Through the passage of time, internet and computer technology has evolved. A world that was once content with just MSN messenger and Hi5, now has a buffet of social media platforms to choose from. While many of us rejoice thinking ‘ah…times, they are a changing,’ some may even argue, that this change probably isn’t meant for everybody. It’s commendable that apps like Facebook, Instagram, Twitter, YouTube, Snapchat, TikTok, Dubsmash and countless others are giving people platforms to express themselves. However, it’s come to a point where people have gone the extra mile to appear #baus #lit with antics that are a negative on the humour meter.


Humour has a very big following over the internet; whether it’s introvert humour or existential crisis memes, it’s bound to get likes, shares and hits because at the end of the day it’s relatable. But upon looking into a few pages and people, it seems that humour has suddenly become all about ‘roasting’ or ‘getting confrontational’ than having a good laugh.
The culture of roasting is prevalent in stand-up comedy. If you’ve seen Louis C.K, Russell Peters, George Carlin, Chad Thornberry, Aditi Mittal or the All India Bakchod (AIB) skits, you’ll be able to identify what it means. It’s either on the accounts of the self or the things that influence it; so comedy is a creative construction of stories with a build-up and punchlines. The result may be a hit or a miss because stand-up comedy isn’t a battle to prove your wits to the world. But we can’t say the same about pranksters.
The trend among these individuals go from humorous to downright dysfunctional. What pranksters fail to understand is that their one-hit-wonder videos may get them the notoriety instantly; however, it’s not a meal ticket to big fame or money. These self-proclaimed celebs may get their few seconds of fame; days tops. But I don’t think they’d surpass the couple of thousand likes that Hero Alom gets for his random videos or the million hits Ananta Jalil gets for his oddities on the big screen.
A year ago, two deshi models appeared on ‘Interview with Choto Azad,’ where it was celebrated how brave these women were during their Bangkok trip for trolling a man in the men’s washroom and taking a snap of him urinating. Eventually, the talk show host and the models got critiqued for glorifying the issue. The hypocrisy in humour or common sense here is that, had the tables been turned on these two women, it could’ve easily been a clamour for sexual harassment.
In the US, two young individuals from the LGBTQ community, who go by their social media identity ‘Gen Zer’ uploaded a video of themselves doing what they label as ‘crazy’. It showed one of them walking into a store, eating ice-cream from a container and putting it back into the fridge. The other friend was shown gargling mouthwash and spitting it back into the bottle. Upon being called to the Dr Phil show, the two claimed that their videos are a means of getting attention with the hopes of achieving quick fame. Do their acts model positive behaviour? NO. But putting their faces out there and being addressed as a ‘somebody’ is what they find fulfilling.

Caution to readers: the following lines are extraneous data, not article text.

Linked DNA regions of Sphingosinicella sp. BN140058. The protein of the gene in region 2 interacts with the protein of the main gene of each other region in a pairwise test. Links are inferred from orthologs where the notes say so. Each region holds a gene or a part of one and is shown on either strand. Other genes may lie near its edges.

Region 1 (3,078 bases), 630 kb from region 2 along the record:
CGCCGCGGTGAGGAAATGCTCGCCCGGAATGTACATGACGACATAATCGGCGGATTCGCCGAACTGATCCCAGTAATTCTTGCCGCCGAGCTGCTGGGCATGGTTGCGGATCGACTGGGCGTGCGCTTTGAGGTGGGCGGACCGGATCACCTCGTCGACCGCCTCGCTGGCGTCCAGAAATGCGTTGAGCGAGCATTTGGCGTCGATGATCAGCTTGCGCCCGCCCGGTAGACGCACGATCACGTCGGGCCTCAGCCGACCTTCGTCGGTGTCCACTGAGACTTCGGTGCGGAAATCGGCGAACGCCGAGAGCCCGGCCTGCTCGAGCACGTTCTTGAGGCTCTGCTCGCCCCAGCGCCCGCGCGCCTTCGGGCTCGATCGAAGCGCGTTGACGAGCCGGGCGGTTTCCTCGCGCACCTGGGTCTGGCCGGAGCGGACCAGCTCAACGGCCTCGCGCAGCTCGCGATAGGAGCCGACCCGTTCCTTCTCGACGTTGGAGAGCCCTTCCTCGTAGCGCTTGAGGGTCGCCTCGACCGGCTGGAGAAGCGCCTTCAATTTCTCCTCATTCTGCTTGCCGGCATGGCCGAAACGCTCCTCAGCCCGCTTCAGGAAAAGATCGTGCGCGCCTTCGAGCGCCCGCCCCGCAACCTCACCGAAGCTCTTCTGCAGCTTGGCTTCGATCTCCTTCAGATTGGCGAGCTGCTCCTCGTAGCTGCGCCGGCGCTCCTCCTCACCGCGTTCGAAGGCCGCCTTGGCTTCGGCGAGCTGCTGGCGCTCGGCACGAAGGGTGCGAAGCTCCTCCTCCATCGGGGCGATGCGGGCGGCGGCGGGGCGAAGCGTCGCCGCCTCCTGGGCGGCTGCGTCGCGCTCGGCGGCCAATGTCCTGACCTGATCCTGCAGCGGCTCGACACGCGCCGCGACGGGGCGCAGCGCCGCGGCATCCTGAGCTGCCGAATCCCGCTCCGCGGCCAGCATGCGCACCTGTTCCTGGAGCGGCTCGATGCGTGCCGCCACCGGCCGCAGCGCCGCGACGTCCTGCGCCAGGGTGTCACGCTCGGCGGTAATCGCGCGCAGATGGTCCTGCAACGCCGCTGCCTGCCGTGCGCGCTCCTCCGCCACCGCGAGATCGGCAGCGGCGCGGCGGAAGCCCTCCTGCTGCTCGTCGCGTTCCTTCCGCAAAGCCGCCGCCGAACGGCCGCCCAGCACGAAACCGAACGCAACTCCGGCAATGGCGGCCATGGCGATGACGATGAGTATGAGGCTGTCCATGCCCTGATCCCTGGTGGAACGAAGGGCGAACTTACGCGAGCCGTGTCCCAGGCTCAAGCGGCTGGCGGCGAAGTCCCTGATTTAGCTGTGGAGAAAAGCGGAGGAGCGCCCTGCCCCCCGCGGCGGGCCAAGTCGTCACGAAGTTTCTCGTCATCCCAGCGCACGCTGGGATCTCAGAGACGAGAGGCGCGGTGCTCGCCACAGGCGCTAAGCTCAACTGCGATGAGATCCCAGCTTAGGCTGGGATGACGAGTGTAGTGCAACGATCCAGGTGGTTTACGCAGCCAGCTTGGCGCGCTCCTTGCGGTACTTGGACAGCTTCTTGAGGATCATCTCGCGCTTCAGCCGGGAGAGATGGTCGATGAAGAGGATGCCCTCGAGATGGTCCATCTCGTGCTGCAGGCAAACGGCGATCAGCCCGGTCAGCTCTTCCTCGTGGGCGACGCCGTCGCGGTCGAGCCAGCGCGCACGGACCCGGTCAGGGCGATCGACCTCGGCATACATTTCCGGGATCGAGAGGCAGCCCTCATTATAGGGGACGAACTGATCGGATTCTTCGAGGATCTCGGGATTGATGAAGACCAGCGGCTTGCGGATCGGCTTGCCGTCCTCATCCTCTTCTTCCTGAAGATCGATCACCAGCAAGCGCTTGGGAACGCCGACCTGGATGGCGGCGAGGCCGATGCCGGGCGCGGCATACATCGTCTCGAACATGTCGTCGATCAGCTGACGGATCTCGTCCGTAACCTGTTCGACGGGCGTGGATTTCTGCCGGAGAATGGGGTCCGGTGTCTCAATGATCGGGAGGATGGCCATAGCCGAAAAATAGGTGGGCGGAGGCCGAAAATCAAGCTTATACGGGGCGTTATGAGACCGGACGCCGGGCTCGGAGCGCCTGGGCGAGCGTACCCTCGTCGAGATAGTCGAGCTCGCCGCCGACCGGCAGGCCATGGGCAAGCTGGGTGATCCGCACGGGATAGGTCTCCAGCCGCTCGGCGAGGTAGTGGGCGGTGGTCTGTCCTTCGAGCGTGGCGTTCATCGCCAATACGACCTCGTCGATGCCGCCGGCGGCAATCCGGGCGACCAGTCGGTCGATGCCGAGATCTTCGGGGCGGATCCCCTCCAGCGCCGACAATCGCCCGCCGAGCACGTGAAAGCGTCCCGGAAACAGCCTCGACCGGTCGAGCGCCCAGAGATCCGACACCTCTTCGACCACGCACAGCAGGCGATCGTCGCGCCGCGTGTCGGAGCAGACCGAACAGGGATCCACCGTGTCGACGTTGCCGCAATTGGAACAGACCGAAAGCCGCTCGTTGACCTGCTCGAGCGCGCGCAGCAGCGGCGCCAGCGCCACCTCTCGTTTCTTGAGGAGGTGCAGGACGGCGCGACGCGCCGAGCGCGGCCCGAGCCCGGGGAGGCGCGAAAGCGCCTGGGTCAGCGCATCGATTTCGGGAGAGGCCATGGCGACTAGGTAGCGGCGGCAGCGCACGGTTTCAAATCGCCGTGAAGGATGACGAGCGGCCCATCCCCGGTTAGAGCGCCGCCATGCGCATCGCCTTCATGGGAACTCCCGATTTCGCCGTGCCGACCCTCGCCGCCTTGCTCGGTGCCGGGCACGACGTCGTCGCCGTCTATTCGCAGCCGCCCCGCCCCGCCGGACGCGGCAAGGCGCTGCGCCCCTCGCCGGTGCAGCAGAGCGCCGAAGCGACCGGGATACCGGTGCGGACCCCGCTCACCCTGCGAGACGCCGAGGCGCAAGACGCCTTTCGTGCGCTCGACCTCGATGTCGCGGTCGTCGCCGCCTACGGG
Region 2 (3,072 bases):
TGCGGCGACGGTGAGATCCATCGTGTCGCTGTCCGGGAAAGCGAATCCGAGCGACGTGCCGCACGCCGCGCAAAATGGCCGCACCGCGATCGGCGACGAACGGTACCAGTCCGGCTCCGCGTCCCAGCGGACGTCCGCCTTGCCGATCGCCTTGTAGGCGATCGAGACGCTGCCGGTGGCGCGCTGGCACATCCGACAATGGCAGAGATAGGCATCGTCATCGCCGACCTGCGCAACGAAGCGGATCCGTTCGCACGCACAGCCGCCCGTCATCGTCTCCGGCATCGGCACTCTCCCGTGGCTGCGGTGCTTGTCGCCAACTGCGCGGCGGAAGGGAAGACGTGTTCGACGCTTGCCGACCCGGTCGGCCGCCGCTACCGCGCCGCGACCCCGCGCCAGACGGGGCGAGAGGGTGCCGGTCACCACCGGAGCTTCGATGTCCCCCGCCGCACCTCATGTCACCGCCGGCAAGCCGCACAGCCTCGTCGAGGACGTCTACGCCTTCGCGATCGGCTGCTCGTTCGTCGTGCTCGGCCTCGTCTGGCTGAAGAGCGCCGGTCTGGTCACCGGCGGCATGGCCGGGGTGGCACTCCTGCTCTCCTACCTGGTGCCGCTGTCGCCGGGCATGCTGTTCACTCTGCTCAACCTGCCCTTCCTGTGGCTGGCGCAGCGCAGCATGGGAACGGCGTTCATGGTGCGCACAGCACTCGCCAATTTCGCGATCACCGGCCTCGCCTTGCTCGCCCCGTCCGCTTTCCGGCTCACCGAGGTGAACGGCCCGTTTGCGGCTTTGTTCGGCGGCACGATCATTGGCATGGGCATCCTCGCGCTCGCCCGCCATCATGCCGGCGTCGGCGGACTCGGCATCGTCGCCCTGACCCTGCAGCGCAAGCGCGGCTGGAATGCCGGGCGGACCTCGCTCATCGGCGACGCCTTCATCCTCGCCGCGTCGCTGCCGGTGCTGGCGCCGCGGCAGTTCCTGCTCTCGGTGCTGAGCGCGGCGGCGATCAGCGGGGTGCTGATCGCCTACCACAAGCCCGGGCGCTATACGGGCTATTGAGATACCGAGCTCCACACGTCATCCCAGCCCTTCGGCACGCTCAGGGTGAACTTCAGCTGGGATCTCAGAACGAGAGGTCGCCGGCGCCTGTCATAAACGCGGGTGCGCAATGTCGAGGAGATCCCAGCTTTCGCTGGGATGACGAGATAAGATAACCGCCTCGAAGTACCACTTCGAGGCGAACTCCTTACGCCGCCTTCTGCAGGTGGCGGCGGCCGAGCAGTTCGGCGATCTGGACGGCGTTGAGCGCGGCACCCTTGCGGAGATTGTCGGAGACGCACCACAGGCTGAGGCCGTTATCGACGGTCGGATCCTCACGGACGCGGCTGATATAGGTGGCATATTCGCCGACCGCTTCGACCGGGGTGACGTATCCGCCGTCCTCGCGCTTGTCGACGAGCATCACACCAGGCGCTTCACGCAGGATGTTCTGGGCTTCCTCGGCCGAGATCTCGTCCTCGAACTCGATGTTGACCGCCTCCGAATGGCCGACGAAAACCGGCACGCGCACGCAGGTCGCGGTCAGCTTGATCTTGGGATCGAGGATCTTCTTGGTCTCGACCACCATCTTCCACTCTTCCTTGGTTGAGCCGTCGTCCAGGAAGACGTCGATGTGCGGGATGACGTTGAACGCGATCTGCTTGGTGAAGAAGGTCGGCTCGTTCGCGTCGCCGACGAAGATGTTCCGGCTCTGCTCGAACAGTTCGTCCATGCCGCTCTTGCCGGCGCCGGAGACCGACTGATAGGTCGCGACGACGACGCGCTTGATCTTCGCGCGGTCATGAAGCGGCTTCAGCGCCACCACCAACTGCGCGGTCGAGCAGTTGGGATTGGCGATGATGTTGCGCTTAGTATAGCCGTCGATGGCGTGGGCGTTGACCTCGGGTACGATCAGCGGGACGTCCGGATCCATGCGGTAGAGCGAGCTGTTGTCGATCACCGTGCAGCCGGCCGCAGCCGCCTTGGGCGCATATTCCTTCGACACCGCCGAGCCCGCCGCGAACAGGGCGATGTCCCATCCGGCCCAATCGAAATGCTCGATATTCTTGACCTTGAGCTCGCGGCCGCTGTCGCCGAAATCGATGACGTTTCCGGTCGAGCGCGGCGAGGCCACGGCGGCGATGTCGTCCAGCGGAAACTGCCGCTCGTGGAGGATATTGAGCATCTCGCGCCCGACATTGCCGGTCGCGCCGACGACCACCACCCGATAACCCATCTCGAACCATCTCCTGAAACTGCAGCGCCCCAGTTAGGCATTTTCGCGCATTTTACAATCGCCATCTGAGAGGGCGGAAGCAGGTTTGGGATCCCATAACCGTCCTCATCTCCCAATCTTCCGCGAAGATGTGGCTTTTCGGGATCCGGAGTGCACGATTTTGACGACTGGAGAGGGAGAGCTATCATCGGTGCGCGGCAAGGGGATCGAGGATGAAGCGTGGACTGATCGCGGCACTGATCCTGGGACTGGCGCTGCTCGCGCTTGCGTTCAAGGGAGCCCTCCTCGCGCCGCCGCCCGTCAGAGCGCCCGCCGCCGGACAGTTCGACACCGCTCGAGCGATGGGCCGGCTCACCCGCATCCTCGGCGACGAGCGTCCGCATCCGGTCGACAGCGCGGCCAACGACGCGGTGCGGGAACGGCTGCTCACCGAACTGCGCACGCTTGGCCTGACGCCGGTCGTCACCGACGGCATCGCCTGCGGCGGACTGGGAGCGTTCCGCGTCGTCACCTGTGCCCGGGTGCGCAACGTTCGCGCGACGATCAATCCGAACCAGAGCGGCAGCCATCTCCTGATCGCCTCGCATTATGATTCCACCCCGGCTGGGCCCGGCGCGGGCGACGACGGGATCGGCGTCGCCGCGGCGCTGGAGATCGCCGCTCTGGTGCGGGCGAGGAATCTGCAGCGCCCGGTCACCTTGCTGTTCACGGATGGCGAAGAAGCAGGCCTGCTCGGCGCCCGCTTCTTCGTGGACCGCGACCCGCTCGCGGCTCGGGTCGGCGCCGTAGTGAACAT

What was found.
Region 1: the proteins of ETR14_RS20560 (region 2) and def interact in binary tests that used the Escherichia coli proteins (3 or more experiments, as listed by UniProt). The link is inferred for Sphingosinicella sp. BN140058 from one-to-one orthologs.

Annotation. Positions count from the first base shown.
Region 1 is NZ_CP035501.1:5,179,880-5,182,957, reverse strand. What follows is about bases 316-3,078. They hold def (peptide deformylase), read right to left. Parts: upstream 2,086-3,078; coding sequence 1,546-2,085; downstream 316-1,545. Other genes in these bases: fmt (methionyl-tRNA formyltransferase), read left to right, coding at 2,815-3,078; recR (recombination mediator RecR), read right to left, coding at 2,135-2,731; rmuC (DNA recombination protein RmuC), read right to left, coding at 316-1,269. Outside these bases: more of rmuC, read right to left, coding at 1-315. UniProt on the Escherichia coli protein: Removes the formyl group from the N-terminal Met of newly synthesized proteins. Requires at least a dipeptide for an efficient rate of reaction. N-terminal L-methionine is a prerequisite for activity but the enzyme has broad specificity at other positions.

Before going on air, the Gen Zer friends mentioned that the items they vandalised for their video was already paid for, and they emphasized fully on how this was a deliberate publicity stunt. What is baffling is being a part of a minority group and going all out with reckless behaviour, only just makes them more susceptible to sexuality based discrimination.
Another prankster came to the Dr Phil show claiming that her videos need to be ‘dumb’ enough in order for her to share them with her followers. She’s also under the impression that having critics on social media and presenting a character that is ‘out there’ and dismissive towards ‘haters’ is what makes you famous enough to get your own MTV show!
It’s key to ask, why should anyone from any community look up to acts of stupidity or vandalism in the first place? How does it contribute positively to the self or inject into the society? This whole ‘not being accountable’ façade among social media influencers such as pranksters is irksome. Had the roles been reversed where the pranksters became the prey, I doubt they’d take it as sportfully as they expect of their victims.
On the flipside, it is very easy to mock and jeer their unorthodox behaviour, but at the end of the day it’s us…the audience with their like, love and hate is what puts people like pranksters on the map. We do like to scrutinize them and rip them to shreds, but it’s our consumption of their lunacy is what puts them under the spotlight.
One can argue that there should be a ban on this whole ‘prankster’ culture, but then again it’s not everyone in this line of entertainment who’s wreaking havoc. Simply put, you just can’t cut down an entire orchard for a few rotten apples. The fact remains that what’s popular today will eventually lose its charm over the next couple of days; everyone’s replaceable.
Having egos lifted over social media gives a sense of validation, but only for a short while, it’s not enough to give you skills or enhance existing abilities. Just because something is going viral doesn’t necessarily mean it’s ‘right’ ‘fun’ or ‘relevant.’ It serves a particular niche, and eventually it’ll be run over by another niche; and the trend will carry on in a cyclical order we will continue to be spectator to this.

mm
Rubab Nayeem Khan

Rubab Nayeem Khan is the Sub Editor of ICE Today. She thoroughly enjoys drawing, and being the in-house grammar nazi.